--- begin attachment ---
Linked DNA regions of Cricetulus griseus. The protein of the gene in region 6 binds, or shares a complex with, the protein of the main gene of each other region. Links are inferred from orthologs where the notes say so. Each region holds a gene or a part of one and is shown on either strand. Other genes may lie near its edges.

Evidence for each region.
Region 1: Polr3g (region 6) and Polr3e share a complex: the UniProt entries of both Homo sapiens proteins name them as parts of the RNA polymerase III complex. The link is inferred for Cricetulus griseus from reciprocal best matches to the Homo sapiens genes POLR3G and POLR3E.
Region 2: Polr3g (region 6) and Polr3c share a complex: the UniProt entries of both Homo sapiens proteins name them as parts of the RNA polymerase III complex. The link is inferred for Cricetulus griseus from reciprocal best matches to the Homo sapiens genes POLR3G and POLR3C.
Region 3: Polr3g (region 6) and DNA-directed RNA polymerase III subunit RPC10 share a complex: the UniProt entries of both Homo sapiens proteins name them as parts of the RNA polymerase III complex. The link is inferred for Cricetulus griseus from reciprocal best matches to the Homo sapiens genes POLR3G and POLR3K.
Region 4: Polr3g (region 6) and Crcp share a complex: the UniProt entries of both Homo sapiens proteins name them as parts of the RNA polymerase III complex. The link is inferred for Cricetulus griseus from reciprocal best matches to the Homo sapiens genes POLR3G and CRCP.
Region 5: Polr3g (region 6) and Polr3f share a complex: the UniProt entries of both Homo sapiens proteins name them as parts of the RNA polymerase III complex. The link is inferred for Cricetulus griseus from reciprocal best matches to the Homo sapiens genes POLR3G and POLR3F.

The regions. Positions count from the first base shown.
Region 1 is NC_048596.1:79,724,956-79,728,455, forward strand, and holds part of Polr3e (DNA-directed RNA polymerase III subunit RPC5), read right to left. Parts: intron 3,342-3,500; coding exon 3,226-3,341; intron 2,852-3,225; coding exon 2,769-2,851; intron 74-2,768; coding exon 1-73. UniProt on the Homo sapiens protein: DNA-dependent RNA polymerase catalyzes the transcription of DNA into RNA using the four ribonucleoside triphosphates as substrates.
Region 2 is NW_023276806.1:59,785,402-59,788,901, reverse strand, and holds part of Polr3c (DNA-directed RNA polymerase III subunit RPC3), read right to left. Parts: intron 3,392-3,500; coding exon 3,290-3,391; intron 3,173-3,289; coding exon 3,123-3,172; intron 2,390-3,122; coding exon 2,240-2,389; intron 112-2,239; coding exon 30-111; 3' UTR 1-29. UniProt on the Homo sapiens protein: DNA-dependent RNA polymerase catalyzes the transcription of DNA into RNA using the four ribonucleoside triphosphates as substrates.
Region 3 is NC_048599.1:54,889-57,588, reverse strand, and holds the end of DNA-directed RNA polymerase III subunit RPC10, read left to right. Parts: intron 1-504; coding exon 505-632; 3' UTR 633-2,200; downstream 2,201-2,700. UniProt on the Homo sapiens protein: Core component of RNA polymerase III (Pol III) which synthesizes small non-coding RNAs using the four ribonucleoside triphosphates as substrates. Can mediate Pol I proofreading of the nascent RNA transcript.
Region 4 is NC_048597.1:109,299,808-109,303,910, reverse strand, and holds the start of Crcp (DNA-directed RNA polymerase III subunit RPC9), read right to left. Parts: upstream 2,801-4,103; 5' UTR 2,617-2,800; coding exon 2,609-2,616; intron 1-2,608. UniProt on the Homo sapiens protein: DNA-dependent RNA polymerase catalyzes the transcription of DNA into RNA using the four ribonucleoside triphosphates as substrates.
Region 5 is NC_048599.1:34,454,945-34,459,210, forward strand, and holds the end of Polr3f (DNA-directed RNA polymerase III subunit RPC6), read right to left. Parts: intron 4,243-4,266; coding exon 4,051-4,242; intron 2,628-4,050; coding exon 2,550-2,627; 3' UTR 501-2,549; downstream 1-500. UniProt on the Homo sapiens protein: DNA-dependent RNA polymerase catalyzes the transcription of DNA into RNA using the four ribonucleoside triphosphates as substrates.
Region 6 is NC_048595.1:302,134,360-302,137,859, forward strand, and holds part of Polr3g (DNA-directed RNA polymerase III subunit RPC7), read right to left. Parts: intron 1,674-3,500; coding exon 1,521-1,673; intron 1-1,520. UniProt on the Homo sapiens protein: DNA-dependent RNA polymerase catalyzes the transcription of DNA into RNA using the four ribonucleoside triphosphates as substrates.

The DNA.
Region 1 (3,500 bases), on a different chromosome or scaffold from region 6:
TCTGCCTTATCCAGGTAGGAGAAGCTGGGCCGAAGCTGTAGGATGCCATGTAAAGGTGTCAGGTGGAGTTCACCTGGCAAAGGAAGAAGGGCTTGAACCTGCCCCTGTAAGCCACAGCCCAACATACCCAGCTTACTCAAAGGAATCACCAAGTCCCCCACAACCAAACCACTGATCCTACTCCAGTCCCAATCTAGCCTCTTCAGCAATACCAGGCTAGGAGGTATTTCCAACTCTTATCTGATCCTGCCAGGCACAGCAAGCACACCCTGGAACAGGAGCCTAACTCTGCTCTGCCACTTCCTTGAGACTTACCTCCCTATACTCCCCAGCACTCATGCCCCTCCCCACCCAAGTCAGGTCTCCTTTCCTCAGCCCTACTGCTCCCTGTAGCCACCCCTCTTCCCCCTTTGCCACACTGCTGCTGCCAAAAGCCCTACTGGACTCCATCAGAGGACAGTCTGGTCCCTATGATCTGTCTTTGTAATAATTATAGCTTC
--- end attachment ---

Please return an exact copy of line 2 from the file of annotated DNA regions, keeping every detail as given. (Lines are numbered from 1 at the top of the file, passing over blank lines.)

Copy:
Evidence for each region.